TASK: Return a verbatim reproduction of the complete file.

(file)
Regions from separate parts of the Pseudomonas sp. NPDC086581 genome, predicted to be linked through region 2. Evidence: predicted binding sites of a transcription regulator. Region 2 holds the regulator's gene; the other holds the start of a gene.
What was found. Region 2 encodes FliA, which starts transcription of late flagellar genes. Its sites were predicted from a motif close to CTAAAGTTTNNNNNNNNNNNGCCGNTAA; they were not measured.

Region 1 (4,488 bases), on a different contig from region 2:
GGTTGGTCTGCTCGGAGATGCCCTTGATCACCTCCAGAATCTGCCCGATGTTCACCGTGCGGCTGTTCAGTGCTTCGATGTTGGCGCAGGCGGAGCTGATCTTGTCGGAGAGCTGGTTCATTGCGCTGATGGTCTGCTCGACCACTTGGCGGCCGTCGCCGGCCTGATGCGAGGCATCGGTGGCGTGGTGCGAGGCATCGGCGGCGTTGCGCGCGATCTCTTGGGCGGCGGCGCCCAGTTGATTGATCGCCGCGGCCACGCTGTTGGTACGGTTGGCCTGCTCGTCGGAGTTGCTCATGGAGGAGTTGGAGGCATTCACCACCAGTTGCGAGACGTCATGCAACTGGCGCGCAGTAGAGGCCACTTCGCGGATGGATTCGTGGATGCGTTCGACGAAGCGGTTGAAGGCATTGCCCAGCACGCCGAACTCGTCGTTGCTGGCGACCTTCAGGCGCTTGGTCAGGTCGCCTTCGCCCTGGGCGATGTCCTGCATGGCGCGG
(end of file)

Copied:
Regions from separate parts of the Pseudomonas sp. NPDC086581 genome, predicted to be linked through region 2. Evidence: predicted binding sites of a transcription regulator. Region 2 holds the regulator's gene; the other holds the start of a gene.
What was found. Region 2 encodes FliA, which starts transcription of late flagellar genes. Its sites were predicted from a motif close to CTAAAGTTTNNNNNNNNNNNGCCGNTAA; they were not measured.

Region 1 (4,488 bases), on a different contig from region 2:
GGTTGGTCTGCTCGGAGATGCCCTTGATCACCTCCAGAATCTGCCCGATGTTCACCGTGCGGCTGTTCAGTGCTTCGATGTTGGCGCAGGCGGAGCTGATCTTGTCGGAGAGCTGGTTCATTGCGCTGATGGTCTGCTCGACCACTTGGCGGCCGTCGCCGGCCTGATGCGAGGCATCGGTGGCGTGGTGCGAGGCATCGGCGGCGTTGCGCGCGATCTCTTGGGCGGCGGCGCCCAGTTGATTGATCGCCGCGGCCACGCTGTTGGTACGGTTGGCCTGCTCGTCGGAGTTGCTCATGGAGGAGTTGGAGGCATTCACCACCAGTTGCGAGACGTCATGCAACTGGCGCGCAGTAGAGGCCACTTCGCGGATGGATTCGTGGATGCGTTCGACGAAGCGGTTGAAGGCATTGCCCAGCACGCCGAACTCGTCGTTGCTGGCGACCTTCAGGCGCTTGGTCAGGTCGCCTTCGCCCTGGGCGATGTCCTGCATGGCGCGG